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Home :: Archive :: 1999 :: November ::
Re: Apocryphal/"Gnostic" Gospels
The Shakespeare Conference: SHK 10.2057  Tuesday, 23 November 1999.

[Editor's Note: As one who contributed to this thread, I wonder if we
are now not straying too far from the stated objectives of this list?
-Hardy]

[1]     From:   Benjamin Sher <
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        Date:   Monday, 22 Nov 1999 09:00:34 -0600
        Subj:   Re: SHK 10.2044 Apocryphal Gospels

[2]     From:   Sean Lawrence <
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        Date:   Monday, 22 Nov 1999 09:58:38 -0800
        Subj:   Re: SHK 10.2044 Re: "Gnostic" Gospels

[3]     From:   Judith Matthews Craig <
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        Date:   Monday, 22 Nov 1999 17:04:17 -0600
        Subj:   Re: SHK 10.2044 Re: "Gnostic" Gospels


[1]-----------------------------------------------------------------
From:           Benjamin Sher <
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Date:           Monday, 22 Nov 1999 09:00:34 -0600
Subject: 10.2044 Apocryphal Gospels
Comment:        Re: SHK 10.2044 Apocryphal Gospels

Dear friends:

I wish to thank all of you who have mentioned the Apocryphal Gospels and
the Apocrypha in general. The Harrowing of Hell was quite a revelation,
indeed.

In view of the fact that "gnostic gospels" should really have been
"apocryphal gospels", I thought it only right to change the subject
header so as to end this confusion.

Looking forward to more apocryphal writings.

Benjamin

[2]-------------------------------------------------------------
From:           Sean Lawrence <
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Date:           Monday, 22 Nov 1999 09:58:38 -0800
Subject: 10.2044 Re: "Gnostic" Gospels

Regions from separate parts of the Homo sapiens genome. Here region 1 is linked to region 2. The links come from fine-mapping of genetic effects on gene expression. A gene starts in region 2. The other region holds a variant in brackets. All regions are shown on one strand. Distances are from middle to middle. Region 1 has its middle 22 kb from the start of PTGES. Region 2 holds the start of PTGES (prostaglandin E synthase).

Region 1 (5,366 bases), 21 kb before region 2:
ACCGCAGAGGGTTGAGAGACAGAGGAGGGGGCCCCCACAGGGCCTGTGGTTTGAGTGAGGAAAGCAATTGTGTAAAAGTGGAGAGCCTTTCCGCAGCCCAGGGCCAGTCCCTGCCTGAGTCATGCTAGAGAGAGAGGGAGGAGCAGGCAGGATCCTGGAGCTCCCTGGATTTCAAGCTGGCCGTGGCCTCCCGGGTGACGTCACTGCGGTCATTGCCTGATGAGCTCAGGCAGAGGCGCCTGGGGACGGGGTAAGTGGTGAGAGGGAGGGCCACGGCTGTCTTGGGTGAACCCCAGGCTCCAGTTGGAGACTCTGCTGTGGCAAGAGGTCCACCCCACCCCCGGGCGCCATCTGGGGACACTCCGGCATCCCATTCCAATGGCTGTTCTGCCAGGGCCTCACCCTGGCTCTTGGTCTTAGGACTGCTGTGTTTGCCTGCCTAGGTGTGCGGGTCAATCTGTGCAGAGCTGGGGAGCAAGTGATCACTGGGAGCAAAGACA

Comment:        Re: SHK 10.2044 Re: "Gnostic" Gospels

Graham Bradshaw writes:

> So far as the basic issue is concerned, it seems to be, whether "God"
> conforms with our notions of "good". Of course people like Calvin reject
> that question altogether, but it still troubled people like Erasmus (in
> his dispute with Luther), or Donne (in "Satyre III"), or Milton (in
> setting out to "justifie" the ways of God to man).

I would also reject the question, but I think that the problem it poses
remains, at least for a lot of orthodox thinkers.  Luther's whole Krisis
has to do with how God can not only be just but also save sinners, a
problem only solved by rejecting the Latin meaning of justicia,
corresponding to Luther's society's view of "good".

> It didn't trouble
> some people so much, who weren't so much concerned with OTHER people's
> appalling sufferings (e.g. George Herbert, whose universe was, despite his
> interest in proverbs or folk wisdom, rather thinly populated:
> usually, there's just God and George). Robert Burns and James Hogg are
> good on this!

Actually, I would tend to think that those who were willing to believe
that God might not conform to their own ideas of justice are most open
to the idea of alterity-i.e., God can be different, not only from me,
but from my ideas of him.  To believe otherwise would be to fall into
some sort of intellectual idolatry.  And I find it hard to believe that
someone who can't recognize the alterity of God (assuming that they're
deist, of course) can recognize the otherness of other people.

> So was William Elton, in "King Lear and the Gods". Elton provides
> copious evidence of the existence, in Shakespeare's lifetime, of that
> anti-providentialist position which, in the later seventeenth century,